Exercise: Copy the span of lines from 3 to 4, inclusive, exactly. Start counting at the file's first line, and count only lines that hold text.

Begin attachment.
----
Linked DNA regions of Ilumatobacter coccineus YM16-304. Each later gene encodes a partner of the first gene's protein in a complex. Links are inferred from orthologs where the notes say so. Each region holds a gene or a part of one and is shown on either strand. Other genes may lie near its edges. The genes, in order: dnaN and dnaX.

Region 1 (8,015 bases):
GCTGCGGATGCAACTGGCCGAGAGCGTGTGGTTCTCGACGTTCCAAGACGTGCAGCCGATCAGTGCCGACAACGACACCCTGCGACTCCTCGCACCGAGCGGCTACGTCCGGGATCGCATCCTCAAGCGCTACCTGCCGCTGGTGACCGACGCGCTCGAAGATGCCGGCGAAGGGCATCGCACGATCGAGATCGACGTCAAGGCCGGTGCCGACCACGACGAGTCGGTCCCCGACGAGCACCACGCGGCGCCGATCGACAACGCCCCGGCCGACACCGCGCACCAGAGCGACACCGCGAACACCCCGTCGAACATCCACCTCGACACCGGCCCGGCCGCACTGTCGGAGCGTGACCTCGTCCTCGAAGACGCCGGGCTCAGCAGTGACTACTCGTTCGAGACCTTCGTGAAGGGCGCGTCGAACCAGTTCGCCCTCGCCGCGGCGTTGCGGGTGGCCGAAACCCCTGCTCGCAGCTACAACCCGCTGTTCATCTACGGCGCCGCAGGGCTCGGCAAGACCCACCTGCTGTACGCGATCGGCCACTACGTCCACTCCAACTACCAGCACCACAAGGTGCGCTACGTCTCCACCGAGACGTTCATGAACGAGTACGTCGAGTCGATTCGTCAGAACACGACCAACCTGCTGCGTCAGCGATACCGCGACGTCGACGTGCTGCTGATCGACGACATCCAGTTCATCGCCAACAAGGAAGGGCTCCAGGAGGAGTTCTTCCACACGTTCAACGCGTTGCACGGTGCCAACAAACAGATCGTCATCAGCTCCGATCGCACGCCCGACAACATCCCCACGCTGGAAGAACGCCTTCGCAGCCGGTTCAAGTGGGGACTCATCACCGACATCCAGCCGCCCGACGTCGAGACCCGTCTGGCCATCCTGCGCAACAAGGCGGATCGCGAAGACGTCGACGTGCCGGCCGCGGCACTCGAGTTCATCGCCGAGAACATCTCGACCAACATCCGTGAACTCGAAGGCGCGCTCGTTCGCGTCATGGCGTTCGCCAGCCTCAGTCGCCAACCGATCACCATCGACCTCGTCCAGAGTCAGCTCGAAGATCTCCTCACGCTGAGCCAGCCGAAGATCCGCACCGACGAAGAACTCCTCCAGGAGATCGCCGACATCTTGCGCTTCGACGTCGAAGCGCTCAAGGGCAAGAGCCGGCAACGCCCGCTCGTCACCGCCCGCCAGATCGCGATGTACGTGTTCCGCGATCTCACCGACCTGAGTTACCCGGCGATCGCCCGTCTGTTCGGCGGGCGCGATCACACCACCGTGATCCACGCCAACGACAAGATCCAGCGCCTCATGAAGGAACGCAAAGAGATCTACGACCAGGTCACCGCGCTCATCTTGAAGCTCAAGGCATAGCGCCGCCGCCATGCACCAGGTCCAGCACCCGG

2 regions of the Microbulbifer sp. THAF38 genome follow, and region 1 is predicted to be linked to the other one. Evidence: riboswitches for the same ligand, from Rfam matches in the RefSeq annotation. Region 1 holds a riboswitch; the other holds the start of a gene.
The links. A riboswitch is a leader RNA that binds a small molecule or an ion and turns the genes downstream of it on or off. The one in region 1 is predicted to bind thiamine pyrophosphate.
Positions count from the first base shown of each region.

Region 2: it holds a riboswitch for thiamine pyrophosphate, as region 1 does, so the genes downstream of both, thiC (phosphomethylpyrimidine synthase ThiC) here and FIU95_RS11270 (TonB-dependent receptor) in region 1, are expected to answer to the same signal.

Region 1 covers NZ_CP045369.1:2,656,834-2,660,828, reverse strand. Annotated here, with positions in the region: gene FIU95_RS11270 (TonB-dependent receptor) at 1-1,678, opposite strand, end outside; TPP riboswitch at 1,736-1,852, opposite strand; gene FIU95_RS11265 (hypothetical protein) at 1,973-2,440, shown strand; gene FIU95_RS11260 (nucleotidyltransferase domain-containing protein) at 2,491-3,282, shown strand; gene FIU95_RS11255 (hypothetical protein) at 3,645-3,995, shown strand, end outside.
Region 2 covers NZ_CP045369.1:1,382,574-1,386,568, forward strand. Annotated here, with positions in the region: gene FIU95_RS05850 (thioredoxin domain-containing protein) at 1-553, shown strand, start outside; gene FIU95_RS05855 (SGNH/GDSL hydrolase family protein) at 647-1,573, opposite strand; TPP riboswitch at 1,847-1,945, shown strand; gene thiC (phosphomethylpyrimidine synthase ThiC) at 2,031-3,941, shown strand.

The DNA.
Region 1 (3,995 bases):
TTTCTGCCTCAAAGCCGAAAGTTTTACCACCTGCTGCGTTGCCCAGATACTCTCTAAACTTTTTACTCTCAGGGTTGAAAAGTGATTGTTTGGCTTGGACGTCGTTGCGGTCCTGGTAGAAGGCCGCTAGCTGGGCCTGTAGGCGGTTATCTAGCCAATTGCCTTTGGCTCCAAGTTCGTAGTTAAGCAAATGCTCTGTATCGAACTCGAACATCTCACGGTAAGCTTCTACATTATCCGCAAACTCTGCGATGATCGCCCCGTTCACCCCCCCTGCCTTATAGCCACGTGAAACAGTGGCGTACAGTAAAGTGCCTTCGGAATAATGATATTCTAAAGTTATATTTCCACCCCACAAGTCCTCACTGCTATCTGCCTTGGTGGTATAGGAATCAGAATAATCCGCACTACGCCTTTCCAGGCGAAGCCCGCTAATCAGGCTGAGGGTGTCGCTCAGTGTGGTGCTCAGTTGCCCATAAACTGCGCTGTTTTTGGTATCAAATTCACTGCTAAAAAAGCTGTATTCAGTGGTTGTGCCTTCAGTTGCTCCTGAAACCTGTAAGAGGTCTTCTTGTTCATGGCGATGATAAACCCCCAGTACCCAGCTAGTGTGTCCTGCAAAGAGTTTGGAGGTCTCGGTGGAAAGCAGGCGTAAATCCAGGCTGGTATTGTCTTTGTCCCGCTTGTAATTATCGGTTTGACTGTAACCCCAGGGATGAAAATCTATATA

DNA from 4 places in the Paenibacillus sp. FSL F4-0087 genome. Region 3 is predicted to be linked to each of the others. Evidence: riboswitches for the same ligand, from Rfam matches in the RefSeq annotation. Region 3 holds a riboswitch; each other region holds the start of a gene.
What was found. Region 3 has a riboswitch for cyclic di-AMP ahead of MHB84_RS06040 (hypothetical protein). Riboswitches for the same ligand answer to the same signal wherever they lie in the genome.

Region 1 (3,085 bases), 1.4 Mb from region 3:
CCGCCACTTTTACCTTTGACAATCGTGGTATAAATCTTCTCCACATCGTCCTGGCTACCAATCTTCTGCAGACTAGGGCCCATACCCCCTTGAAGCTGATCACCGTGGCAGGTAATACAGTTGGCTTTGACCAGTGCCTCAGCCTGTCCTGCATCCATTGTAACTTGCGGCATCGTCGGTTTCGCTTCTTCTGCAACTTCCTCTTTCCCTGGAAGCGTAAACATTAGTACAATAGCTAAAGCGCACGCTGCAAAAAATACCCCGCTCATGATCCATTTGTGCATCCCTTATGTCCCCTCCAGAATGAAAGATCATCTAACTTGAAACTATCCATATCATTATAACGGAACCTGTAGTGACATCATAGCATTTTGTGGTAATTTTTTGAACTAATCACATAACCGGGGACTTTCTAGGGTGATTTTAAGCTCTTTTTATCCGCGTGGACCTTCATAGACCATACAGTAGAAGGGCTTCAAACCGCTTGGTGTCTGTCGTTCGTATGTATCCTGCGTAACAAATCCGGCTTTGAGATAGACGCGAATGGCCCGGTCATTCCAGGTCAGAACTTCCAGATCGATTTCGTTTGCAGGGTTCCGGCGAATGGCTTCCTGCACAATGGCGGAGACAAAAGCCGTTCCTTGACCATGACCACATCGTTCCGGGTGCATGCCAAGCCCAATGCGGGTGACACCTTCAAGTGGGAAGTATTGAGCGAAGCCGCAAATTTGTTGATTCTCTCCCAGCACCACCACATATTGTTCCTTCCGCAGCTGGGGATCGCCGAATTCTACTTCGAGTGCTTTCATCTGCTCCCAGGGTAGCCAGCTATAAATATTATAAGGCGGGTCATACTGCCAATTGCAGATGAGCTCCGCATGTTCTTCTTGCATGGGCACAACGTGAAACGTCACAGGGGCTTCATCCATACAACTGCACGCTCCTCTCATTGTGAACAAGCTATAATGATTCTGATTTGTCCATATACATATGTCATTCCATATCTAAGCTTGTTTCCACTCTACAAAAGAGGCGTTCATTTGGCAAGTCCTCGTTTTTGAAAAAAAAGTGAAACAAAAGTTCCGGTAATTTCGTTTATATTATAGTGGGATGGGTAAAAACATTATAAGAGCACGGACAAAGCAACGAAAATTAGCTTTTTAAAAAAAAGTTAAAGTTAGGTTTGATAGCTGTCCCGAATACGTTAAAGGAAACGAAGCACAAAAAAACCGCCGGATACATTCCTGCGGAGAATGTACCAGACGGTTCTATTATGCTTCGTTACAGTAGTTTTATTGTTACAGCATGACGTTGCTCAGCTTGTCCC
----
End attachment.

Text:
GCTGCGGATGCAACTGGCCGAGAGCGTGTGGTTCTCGACGTTCCAAGACGTGCAGCCGATCAGTGCCGACAACGACACCCTGCGACTCCTCGCACCGAGCGGCTACGTCCGGGATCGCATCCTCAAGCGCTACCTGCCGCTGGTGACCGACGCGCTCGAAGATGCCGGCGAAGGGCATCGCACGATCGAGATCGACGTCAAGGCCGGTGCCGACCACGACGAGTCGGTCCCCGACGAGCACCACGCGGCGCCGATCGACAACGCCCCGGCCGACACCGCGCACCAGAGCGACACCGCGAACACCCCGTCGAACATCCACCTCGACACCGGCCCGGCCGCACTGTCGGAGCGTGACCTCGTCCTCGAAGACGCCGGGCTCAGCAGTGACTACTCGTTCGAGACCTTCGTGAAGGGCGCGTCGAACCAGTTCGCCCTCGCCGCGGCGTTGCGGGTGGCCGAAACCCCTGCTCGCAGCTACAACCCGCTGTTCATCTACGGCGCCGCAGGGCTCGGCAAGACCCACCTGCTGTACGCGATCGGCCACTACGTCCACTCCAACTACCAGCACCACAAGGTGCGCTACGTCTCCACCGAGACGTTCATGAACGAGTACGTCGAGTCGATTCGTCAGAACACGACCAACCTGCTGCGTCAGCGATACCGCGACGTCGACGTGCTGCTGATCGACGACATCCAGTTCATCGCCAACAAGGAAGGGCTCCAGGAGGAGTTCTTCCACACGTTCAACGCGTTGCACGGTGCCAACAAACAGATCGTCATCAGCTCCGATCGCACGCCCGACAACATCCCCACGCTGGAAGAACGCCTTCGCAGCCGGTTCAAGTGGGGACTCATCACCGACATCCAGCCGCCCGACGTCGAGACCCGTCTGGCCATCCTGCGCAACAAGGCGGATCGCGAAGACGTCGACGTGCCGGCCGCGGCACTCGAGTTCATCGCCGAGAACATCTCGACCAACATCCGTGAACTCGAAGGCGCGCTCGTTCGCGTCATGGCGTTCGCCAGCCTCAGTCGCCAACCGATCACCATCGACCTCGTCCAGAGTCAGCTCGAAGATCTCCTCACGCTGAGCCAGCCGAAGATCCGCACCGACGAAGAACTCCTCCAGGAGATCGCCGACATCTTGCGCTTCGACGTCGAAGCGCTCAAGGGCAAGAGCCGGCAACGCCCGCTCGTCACCGCCCGCCAGATCGCGATGTACGTGTTCCGCGATCTCACCGACCTGAGTTACCCGGCGATCGCCCGTCTGTTCGGCGGGCGCGATCACACCACCGTGATCCACGCCAACGACAAGATCCAGCGCCTCATGAAGGAACGCAAAGAGATCTACGACCAGGTCACCGCGCTCATCTTGAAGCTCAAGGCATAGCGCCGCCGCCATGCACCAGGTCCAGCACCCGG

2 regions of the Microbulbifer sp. THAF38 genome follow, and region 1 is predicted to be linked to the other one. Evidence: riboswitches for the same ligand, from Rfam matches in the RefSeq annotation. Region 1 holds a riboswitch; the other holds the start of a gene.